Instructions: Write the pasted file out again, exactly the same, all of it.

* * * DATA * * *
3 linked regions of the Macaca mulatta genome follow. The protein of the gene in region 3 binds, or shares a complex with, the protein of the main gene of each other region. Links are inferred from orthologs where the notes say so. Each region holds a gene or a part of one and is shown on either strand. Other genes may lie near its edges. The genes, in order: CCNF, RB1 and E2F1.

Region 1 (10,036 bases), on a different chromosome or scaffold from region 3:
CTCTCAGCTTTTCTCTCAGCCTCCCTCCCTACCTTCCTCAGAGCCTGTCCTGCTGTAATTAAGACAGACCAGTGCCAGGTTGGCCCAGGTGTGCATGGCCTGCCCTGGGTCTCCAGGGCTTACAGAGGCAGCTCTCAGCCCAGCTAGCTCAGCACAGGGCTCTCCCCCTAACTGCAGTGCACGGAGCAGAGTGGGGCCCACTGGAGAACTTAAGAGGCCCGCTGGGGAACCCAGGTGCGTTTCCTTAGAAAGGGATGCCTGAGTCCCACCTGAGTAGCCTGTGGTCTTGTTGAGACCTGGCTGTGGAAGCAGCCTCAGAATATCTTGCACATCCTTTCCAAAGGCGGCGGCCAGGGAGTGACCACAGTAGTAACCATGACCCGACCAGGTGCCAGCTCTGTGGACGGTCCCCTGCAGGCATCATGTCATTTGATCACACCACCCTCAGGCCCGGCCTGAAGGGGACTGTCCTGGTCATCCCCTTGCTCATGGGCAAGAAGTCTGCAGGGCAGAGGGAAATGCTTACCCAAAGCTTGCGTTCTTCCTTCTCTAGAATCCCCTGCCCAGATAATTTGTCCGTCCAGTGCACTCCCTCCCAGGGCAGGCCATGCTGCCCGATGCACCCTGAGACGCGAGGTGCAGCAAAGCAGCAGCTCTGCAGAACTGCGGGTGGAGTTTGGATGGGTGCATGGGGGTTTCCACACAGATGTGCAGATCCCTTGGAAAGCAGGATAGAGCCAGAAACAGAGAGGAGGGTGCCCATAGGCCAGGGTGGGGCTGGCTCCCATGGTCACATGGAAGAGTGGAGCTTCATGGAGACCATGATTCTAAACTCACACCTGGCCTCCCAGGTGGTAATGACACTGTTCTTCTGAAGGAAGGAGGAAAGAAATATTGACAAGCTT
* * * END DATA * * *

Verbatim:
3 linked regions of the Macaca mulatta genome follow. The protein of the gene in region 3 binds, or shares a complex with, the protein of the main gene of each other region. Links are inferred from orthologs where the notes say so. Each region holds a gene or a part of one and is shown on either strand. Other genes may lie near its edges. The genes, in order: CCNF, RB1 and E2F1.

Region 1 (10,036 bases), on a different chromosome or scaffold from region 3:
CTCTCAGCTTTTCTCTCAGCCTCCCTCCCTACCTTCCTCAGAGCCTGTCCTGCTGTAATTAAGACAGACCAGTGCCAGGTTGGCCCAGGTGTGCATGGCCTGCCCTGGGTCTCCAGGGCTTACAGAGGCAGCTCTCAGCCCAGCTAGCTCAGCACAGGGCTCTCCCCCTAACTGCAGTGCACGGAGCAGAGTGGGGCCCACTGGAGAACTTAAGAGGCCCGCTGGGGAACCCAGGTGCGTTTCCTTAGAAAGGGATGCCTGAGTCCCACCTGAGTAGCCTGTGGTCTTGTTGAGACCTGGCTGTGGAAGCAGCCTCAGAATATCTTGCACATCCTTTCCAAAGGCGGCGGCCAGGGAGTGACCACAGTAGTAACCATGACCCGACCAGGTGCCAGCTCTGTGGACGGTCCCCTGCAGGCATCATGTCATTTGATCACACCACCCTCAGGCCCGGCCTGAAGGGGACTGTCCTGGTCATCCCCTTGCTCATGGGCAAGAAGTCTGCAGGGCAGAGGGAAATGCTTACCCAAAGCTTGCGTTCTTCCTTCTCTAGAATCCCCTGCCCAGATAATTTGTCCGTCCAGTGCACTCCCTCCCAGGGCAGGCCATGCTGCCCGATGCACCCTGAGACGCGAGGTGCAGCAAAGCAGCAGCTCTGCAGAACTGCGGGTGGAGTTTGGATGGGTGCATGGGGGTTTCCACACAGATGTGCAGATCCCTTGGAAAGCAGGATAGAGCCAGAAACAGAGAGGAGGGTGCCCATAGGCCAGGGTGGGGCTGGCTCCCATGGTCACATGGAAGAGTGGAGCTTCATGGAGACCATGATTCTAAACTCACACCTGGCCTCCCAGGTGGTAATGACACTGTTCTTCTGAAGGAAGGAGGAAAGAAATATTGACAAGCTT